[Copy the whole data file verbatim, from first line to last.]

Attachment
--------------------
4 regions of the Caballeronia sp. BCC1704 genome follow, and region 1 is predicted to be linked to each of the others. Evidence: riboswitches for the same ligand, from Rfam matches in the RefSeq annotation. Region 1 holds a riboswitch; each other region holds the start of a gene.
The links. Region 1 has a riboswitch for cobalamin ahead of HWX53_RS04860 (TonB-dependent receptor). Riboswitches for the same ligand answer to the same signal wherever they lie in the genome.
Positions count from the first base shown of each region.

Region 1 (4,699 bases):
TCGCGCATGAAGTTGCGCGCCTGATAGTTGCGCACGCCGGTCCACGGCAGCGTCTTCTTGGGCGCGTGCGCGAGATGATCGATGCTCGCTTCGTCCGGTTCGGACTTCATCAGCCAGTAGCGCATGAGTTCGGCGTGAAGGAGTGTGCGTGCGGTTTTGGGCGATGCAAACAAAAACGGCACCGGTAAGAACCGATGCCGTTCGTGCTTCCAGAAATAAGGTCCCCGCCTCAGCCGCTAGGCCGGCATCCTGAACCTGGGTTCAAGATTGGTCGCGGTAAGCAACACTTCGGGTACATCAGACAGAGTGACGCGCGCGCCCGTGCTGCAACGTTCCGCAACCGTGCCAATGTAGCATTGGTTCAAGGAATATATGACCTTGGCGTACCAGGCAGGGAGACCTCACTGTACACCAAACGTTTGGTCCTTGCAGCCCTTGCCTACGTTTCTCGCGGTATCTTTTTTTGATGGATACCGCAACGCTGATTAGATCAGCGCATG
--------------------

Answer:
4 regions of the Caballeronia sp. BCC1704 genome follow, and region 1 is predicted to be linked to each of the others. Evidence: riboswitches for the same ligand, from Rfam matches in the RefSeq annotation. Region 1 holds a riboswitch; each other region holds the start of a gene.
The links. Region 1 has a riboswitch for cobalamin ahead of HWX53_RS04860 (TonB-dependent receptor). Riboswitches for the same ligand answer to the same signal wherever they lie in the genome.
Positions count from the first base shown of each region.

Region 1 (4,699 bases):
TCGCGCATGAAGTTGCGCGCCTGATAGTTGCGCACGCCGGTCCACGGCAGCGTCTTCTTGGGCGCGTGCGCGAGATGATCGATGCTCGCTTCGTCCGGTTCGGACTTCATCAGCCAGTAGCGCATGAGTTCGGCGTGAAGGAGTGTGCGTGCGGTTTTGGGCGATGCAAACAAAAACGGCACCGGTAAGAACCGATGCCGTTCGTGCTTCCAGAAATAAGGTCCCCGCCTCAGCCGCTAGGCCGGCATCCTGAACCTGGGTTCAAGATTGGTCGCGGTAAGCAACACTTCGGGTACATCAGACAGAGTGACGCGCGCGCCCGTGCTGCAACGTTCCGCAACCGTGCCAATGTAGCATTGGTTCAAGGAATATATGACCTTGGCGTACCAGGCAGGGAGACCTCACTGTACACCAAACGTTTGGTCCTTGCAGCCCTTGCCTACGTTTCTCGCGGTATCTTTTTTTGATGGATACCGCAACGCTGATTAGATCAGCGCATG